July 1, 2024 (June/July newsletter)

Dear Friends,

During my lifetime (just a blink of an eye in human history), we’ve experienced an extraordinary period of accelerated learning. The transformational advances in communication, understanding, and imagination during this brief period affirm that humans are a species with truly distinctive learning capacities. We are now called to actualize those capacities on behalf of one another, Earth, and creation’s continued unfolding.

We face the paradox that our abuse of these advances has led us to the brink of human self-extinction. What is less evident is the extent to which this period places us on the threshold of a breakthrough pathway to an Ecological Civilization of universal peace, material sufficiency, and spiritual abundance for all.

In my February 2024 newsletter, I made passing mention of this dramatic period of human learning. Every day since, I have found myself asking: Why have we as a species taken so little note of the potential these rapid advances provide? I have no answer to that question. What is clear is that it is essential that we now acknowledge and embrace that potential.

— David Korten


Time of the Great Learning

David Korten | July 1, 2024

Our distinctive human ability to learn gives us a corresponding capacity to shape the future of life on Earth. That ability has demonstrated itself in extraordinary ways during the past 90 years. During this brief and distinctive period of accelerated learning, our species has fundamentally transformed our understanding of creation, Earth, and life. Building on a melding of traditional wisdom and findings at the leading edge of science, we are now positioned to achieve an essential transformation of our human relationships with one another and Earth.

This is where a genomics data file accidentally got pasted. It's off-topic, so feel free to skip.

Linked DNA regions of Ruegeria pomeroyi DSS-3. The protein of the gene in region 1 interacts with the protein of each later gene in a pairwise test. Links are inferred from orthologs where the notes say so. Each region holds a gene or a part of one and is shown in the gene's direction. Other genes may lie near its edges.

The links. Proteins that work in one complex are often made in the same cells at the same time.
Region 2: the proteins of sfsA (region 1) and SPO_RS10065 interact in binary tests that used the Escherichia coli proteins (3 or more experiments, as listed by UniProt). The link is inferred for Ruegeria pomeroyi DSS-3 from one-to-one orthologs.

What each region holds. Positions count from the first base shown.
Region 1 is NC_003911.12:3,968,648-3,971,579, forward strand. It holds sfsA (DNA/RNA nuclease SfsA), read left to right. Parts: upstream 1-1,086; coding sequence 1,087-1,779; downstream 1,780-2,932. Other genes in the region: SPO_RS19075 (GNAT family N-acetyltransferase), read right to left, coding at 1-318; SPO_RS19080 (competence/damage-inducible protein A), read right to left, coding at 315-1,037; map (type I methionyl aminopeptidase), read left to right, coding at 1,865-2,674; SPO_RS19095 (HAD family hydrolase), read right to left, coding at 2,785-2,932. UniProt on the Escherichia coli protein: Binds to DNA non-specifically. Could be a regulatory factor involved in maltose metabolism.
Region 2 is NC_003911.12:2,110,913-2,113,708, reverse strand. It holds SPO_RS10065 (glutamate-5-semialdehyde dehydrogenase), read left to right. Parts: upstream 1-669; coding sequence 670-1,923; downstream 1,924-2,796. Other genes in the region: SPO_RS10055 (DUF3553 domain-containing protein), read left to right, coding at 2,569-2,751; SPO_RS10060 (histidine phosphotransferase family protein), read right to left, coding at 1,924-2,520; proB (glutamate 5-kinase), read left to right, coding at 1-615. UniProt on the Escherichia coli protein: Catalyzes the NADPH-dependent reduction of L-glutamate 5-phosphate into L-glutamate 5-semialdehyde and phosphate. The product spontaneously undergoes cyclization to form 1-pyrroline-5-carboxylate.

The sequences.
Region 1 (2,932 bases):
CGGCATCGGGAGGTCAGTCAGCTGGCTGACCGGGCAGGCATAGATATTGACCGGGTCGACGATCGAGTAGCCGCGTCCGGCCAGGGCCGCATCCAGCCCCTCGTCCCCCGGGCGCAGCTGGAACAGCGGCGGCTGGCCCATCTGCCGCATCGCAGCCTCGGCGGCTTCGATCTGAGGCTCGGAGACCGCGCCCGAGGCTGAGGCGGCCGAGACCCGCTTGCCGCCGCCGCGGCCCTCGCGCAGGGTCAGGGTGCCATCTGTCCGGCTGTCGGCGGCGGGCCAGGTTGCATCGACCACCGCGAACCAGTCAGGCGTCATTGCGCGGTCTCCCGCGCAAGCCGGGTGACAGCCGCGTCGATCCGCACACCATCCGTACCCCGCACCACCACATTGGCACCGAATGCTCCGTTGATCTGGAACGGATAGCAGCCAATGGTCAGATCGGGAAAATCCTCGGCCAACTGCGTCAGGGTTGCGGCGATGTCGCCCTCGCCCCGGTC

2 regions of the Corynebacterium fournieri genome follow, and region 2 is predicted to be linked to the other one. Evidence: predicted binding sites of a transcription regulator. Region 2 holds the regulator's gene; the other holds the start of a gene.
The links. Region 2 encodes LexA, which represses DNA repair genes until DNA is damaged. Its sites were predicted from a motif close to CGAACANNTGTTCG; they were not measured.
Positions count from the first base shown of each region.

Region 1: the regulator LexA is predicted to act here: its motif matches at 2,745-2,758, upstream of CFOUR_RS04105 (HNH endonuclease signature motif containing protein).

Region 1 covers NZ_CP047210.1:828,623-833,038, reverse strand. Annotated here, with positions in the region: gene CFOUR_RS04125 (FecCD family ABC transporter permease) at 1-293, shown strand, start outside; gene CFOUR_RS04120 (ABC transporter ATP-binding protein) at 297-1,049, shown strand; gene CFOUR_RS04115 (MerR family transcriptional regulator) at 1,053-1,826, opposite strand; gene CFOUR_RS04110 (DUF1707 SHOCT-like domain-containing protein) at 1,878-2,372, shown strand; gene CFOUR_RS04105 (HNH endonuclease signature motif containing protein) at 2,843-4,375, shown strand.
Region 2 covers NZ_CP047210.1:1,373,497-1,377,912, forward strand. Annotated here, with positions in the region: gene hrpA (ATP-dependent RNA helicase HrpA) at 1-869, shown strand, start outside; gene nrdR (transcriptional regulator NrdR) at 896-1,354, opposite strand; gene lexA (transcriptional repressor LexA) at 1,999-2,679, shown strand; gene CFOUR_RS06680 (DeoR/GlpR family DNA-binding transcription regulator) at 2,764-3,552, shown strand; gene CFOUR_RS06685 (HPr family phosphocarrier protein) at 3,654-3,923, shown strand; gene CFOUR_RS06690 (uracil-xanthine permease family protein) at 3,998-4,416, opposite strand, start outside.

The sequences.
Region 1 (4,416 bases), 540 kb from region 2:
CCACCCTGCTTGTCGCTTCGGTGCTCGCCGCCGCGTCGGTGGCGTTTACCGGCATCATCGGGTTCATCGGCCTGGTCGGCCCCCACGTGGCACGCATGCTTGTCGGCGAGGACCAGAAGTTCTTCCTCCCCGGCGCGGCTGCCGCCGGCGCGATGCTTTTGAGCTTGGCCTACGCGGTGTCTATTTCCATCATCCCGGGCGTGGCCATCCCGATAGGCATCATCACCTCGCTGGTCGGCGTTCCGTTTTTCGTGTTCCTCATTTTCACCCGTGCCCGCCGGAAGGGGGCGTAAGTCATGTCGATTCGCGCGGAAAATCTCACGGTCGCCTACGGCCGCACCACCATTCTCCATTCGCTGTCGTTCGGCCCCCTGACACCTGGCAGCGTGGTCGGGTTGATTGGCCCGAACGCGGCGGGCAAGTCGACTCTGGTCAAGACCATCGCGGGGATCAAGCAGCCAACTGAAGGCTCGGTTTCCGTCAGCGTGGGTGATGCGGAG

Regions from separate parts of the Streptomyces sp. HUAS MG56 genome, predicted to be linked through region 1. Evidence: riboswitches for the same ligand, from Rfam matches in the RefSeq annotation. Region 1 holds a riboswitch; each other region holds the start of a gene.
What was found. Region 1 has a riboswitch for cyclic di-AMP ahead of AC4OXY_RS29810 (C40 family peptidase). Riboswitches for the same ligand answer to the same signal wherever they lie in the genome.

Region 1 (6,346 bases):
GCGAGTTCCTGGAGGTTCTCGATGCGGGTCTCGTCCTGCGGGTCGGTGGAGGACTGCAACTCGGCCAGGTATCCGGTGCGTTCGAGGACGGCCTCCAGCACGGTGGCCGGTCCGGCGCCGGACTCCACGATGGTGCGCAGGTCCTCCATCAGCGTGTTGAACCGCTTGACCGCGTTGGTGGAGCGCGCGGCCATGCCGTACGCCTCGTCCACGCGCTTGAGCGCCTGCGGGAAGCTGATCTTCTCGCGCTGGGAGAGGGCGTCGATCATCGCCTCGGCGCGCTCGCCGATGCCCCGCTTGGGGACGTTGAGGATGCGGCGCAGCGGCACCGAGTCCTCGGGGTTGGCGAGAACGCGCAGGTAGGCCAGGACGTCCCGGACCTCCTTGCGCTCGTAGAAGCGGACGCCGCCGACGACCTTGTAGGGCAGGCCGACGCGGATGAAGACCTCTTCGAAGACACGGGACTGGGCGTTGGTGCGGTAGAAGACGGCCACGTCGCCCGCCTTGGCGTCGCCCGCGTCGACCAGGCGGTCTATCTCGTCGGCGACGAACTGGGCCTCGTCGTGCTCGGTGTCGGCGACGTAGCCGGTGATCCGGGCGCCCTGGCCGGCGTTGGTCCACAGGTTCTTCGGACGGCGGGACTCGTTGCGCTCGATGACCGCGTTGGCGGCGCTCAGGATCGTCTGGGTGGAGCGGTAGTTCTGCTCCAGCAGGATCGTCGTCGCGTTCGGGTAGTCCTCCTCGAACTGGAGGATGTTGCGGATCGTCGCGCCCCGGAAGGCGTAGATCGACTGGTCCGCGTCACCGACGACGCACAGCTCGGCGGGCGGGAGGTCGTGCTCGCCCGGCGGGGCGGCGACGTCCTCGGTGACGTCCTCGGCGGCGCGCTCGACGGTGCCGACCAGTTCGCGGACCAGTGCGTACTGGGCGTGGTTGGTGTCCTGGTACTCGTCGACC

We have abused the products of this learning in ways so detrimental to ourselves and Earth that we now find ourselves on the brink of self-extinction. Simultaneously, however, the advances we have achieved give us previously unimaginable potential to transform our ways of relating to one another and Earth to achieve a future wondrously beneficial to ourselves and all of life.

This brief period of rapid learning includes what some call The Great Acceleration, a name given to the period since 1950 during which humans have caused more harm to Earth than in the whole of human experience tracing back to when the first modern humans appeared on Earth some 200,000 to 300,000 years ago. For some perspective on how far we have come in the last several decades, it’s helpful to look at some of the modern advances we now take for granted.

My lifetime has given me witness to many of the defining dimensions of this transformational period. I was born in 1937 in Longview, Washington, a small industrial town in the northwest United States. It was near the end of the Great Depression from which we learned how to end and prevent serious economic depressions. It was shortly before the start of WWII, from which we learned to turn Germany, Italy, and Japan from deadly enemies to dedicated peaceful allies.

My dad inherited a small local business from his parents and built it into a significant local music and appliance retailer with national visibility and reputation. He took special pride in his commitment to providing expert technical repair services for everything he sold. As the eldest son, the family assumed that I would one day inherit and manage the business. My preparation included assisting with deliveries, installation, and repairs of the electronics, appliances, and musical instruments of that period. This provided a unique opportunity to learn about many evolving technologies of that time.